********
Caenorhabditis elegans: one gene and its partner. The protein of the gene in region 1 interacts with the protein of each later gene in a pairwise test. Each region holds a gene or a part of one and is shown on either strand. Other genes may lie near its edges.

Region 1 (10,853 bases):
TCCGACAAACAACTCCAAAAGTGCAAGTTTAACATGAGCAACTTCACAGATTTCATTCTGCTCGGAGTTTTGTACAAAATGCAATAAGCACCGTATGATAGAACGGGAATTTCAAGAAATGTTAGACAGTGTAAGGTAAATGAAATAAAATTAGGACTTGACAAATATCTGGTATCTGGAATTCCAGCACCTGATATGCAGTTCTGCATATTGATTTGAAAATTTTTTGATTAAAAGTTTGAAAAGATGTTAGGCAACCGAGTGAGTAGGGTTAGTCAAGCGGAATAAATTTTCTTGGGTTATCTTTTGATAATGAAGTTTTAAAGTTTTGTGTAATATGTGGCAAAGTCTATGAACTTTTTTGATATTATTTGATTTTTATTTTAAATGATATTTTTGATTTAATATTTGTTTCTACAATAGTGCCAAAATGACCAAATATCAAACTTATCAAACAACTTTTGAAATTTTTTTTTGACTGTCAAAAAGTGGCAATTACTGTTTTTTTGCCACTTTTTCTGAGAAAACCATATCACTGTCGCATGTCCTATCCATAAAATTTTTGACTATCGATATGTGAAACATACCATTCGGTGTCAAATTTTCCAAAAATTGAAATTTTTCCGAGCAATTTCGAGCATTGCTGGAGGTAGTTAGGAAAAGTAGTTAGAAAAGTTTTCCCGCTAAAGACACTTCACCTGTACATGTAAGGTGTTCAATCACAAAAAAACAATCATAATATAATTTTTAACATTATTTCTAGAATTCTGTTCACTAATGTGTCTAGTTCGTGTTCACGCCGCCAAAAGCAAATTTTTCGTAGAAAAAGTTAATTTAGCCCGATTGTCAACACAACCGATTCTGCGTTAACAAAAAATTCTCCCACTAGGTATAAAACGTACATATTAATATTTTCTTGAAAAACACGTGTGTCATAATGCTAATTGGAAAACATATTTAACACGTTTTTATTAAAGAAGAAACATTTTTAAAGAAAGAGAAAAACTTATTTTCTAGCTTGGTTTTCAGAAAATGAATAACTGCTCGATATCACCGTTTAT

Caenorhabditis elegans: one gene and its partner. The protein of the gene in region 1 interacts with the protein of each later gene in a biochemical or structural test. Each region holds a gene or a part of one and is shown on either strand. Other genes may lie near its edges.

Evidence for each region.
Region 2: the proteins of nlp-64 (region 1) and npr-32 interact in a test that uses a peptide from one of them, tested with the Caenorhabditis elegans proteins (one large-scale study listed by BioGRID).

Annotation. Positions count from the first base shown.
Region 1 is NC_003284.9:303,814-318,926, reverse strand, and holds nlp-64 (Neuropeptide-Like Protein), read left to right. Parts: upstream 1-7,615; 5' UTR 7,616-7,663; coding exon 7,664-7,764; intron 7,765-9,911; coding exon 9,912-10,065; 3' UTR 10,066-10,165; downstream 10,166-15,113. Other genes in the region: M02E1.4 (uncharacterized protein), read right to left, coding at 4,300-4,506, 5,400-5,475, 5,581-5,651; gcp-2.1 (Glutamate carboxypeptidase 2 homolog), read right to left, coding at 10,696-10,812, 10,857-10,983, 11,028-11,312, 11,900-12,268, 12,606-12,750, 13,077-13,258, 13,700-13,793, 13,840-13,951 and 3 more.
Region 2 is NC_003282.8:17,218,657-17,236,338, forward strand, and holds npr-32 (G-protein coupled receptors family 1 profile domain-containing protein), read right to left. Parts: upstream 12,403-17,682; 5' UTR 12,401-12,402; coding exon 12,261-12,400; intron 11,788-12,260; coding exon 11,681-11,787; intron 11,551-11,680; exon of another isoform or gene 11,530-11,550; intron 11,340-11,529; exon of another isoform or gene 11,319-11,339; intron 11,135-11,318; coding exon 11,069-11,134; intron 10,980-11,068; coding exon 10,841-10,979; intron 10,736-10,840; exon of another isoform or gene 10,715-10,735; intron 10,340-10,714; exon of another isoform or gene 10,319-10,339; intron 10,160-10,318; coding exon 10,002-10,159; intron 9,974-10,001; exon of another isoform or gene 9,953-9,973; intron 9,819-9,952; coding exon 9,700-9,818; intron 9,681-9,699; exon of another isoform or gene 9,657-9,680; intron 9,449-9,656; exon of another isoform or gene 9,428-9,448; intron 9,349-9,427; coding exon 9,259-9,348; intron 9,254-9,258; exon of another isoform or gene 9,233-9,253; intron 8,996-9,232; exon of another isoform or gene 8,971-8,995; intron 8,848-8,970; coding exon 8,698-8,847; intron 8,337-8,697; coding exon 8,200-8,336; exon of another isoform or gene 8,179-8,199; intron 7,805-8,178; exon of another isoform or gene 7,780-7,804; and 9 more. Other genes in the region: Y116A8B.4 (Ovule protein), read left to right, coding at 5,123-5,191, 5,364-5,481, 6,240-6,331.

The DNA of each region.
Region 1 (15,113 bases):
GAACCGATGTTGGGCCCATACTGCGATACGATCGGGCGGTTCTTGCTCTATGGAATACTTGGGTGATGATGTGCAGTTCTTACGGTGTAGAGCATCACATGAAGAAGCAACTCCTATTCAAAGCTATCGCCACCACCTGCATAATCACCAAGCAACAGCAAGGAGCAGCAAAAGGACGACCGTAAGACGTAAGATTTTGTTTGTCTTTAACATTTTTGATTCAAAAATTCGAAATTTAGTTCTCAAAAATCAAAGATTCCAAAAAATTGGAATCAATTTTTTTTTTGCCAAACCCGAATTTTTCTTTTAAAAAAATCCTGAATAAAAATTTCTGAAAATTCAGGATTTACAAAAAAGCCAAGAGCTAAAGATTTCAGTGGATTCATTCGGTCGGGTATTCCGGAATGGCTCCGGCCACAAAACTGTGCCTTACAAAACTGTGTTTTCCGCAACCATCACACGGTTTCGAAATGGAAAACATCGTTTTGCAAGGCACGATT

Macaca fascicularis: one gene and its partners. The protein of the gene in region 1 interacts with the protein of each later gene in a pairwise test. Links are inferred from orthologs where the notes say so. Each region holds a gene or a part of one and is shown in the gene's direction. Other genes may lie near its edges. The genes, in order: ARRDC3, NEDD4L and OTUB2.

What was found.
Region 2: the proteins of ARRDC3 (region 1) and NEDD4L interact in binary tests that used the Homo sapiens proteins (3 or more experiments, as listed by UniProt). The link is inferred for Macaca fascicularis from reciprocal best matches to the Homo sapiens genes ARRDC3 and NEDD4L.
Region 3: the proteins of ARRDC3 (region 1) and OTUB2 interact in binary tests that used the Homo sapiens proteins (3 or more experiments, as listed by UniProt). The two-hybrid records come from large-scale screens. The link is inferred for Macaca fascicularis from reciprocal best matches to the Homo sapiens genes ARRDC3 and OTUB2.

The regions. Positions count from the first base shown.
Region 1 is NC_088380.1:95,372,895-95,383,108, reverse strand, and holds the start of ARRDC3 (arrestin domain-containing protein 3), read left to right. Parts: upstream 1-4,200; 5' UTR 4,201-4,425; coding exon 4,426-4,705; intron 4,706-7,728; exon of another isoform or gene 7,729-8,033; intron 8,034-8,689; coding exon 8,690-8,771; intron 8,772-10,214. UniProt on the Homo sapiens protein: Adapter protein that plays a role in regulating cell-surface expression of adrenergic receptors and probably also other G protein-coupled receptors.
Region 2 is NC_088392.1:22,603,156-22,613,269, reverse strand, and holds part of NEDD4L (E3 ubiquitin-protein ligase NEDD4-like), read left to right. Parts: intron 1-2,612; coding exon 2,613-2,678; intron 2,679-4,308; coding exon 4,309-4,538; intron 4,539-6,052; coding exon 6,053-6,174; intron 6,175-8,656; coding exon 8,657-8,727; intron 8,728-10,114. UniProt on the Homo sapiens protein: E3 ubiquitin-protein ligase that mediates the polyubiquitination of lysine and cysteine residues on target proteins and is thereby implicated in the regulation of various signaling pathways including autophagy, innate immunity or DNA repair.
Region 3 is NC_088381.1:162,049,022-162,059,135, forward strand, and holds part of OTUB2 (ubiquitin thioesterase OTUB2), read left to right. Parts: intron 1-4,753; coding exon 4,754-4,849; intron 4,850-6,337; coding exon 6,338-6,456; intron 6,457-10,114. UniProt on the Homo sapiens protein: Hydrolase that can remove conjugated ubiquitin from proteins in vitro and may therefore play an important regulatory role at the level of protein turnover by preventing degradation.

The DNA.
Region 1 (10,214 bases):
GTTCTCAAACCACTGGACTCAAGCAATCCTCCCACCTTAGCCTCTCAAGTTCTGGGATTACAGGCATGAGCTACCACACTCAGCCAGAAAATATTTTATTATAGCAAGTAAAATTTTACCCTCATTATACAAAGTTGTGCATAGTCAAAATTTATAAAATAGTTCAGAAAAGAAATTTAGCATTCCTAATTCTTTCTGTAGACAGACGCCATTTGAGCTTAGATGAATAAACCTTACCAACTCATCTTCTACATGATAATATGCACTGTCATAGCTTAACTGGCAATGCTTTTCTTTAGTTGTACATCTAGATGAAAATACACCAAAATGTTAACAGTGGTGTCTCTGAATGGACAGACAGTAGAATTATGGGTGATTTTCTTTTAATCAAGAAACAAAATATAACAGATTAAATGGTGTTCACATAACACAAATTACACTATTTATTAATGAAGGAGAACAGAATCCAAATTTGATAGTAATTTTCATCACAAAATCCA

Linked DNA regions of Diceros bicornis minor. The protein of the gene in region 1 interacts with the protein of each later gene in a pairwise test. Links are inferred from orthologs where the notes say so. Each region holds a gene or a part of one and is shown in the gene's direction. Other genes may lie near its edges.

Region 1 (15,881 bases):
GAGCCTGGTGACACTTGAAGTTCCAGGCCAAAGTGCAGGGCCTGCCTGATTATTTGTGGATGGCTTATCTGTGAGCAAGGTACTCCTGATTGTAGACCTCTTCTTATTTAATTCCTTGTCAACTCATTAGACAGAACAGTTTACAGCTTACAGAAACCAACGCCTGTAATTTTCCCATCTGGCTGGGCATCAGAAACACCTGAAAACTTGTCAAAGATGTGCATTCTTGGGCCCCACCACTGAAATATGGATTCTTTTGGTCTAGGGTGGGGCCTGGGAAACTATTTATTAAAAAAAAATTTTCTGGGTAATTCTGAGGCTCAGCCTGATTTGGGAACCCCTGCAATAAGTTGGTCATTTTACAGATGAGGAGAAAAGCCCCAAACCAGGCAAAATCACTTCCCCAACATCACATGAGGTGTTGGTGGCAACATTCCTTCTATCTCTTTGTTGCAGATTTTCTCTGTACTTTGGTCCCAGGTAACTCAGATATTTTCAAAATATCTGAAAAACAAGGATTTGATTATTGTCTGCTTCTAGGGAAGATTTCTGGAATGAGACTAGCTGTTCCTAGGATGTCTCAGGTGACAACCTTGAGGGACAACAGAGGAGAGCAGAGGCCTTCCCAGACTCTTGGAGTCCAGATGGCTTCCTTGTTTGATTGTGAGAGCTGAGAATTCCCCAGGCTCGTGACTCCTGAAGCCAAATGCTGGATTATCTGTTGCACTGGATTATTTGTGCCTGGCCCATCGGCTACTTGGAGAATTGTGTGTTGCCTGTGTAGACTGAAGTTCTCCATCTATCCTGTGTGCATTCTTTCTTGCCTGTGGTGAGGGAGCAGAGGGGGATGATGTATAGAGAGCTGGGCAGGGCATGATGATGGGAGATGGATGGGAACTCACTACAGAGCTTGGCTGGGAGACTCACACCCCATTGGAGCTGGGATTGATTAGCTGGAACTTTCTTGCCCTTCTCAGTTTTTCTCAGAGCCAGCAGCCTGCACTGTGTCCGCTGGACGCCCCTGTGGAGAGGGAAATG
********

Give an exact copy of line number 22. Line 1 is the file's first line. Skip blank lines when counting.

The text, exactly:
Region 1 (10,214 bases):